His usual retinue of Malay footmen, Hindu grooms and Chinese cooks, was missing apparently, and the rest of the household, including the charming old housekeeper, had been at the Park for periods varying from five to five-and-twenty years. I must admit that I welcomed the fact; my tastes are essentially insular.
But the untimely illness of our host had cast a shadow upon the party. I found myself speaking in a church-whisper, whilst Karamaneh was quite silent. That curious dinner party in the shadow desert of the huge apartment frequently recurs in my memories of those days because of the uncanny happening which terminated it.
Nayland Smith, who palpably had been as ill at ease as myself, and who had not escaped the contagious habit of speaking in a hushed whisper, suddenly began, in a loud and cheery manner, to tell us something of the history of Graywater Park, which in his methodical way he had looked up. It was a desperate revolt, on the part of his strenuous spirit, against the phantom of gloom which threatened to obsess us all.
Parts of the house, it appeared, were of very great age, although successive owners had added portions. There were fascinating traditions connected with the place; secret rooms walled up since the Middle Ages, a private stair whose entrance, though undiscoverable, was said to be somewhere in the orchard to the west of the ancient chapel. It had been built by an ancestor of Sir Lionel who had flourished in the reign of the eighth Henry. At this point in his reminiscences (Smith had an astonishing memory where recondite facts were concerned) there came an interruption.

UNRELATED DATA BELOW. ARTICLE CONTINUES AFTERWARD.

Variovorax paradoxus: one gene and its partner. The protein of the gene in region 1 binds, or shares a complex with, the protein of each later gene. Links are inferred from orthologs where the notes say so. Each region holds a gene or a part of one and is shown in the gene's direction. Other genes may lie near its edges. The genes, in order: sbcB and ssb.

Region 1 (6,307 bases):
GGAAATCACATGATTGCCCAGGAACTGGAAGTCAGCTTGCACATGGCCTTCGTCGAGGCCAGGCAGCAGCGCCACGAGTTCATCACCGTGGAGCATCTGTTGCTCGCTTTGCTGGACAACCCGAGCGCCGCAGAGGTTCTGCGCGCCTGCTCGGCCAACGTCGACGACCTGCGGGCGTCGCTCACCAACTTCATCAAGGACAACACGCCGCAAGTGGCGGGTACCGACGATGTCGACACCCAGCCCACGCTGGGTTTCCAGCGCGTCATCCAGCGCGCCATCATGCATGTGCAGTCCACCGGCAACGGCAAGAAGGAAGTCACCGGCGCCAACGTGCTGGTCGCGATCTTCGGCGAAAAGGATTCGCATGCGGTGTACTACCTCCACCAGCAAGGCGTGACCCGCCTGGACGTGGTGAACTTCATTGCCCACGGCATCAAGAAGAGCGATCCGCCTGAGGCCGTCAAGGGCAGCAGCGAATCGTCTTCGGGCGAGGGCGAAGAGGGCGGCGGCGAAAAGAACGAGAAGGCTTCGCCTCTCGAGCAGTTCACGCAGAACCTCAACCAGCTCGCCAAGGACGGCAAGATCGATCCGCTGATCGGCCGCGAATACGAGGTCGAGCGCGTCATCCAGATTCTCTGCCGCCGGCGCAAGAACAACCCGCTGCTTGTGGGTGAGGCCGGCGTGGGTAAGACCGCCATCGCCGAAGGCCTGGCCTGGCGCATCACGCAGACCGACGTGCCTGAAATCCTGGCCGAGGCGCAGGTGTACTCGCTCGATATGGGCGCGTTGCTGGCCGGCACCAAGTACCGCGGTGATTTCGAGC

The smooth voice of the butler almost made me leap from my chair, as he spoke out of the shadows immediately behind me.
“The ’45 port, sir,” he said—and proceeded to place a crusted bottle upon the table. “Sir Lionel desires me to say that he is with you in spirit and that he proposes the health of Dr. Petrie and his fiancee’, whom he hopes to have the pleasure of meeting in the morning.”
Truly it was a singular situation, and I am unlikely ever to forget the scene as the three of us solemnly rose to our feet and drank our host’s toast, thus proposed by proxy, under the eye of Homopoulo, who stood a shadowy figure in the background.
The ceremony solemnly performed and the gloomy butler having departed with a suitable message to Sir Lionel—
“I was about to tell you,” resumed Nayland Smith, with a gaiety palpably forced, “of the traditional ghost of Graywater Park. He is a black clad priest, said to be the Spanish chaplain of the owner of the Park in the early days of the Reformation. Owing to some little misunderstanding with His Majesty’s commissioners, this unfortunate churchman met with an untimely death, and his shade is said to haunt the secret room—the site of which is unknown—and to clamor upon the door, and upon the walls of the private stair.”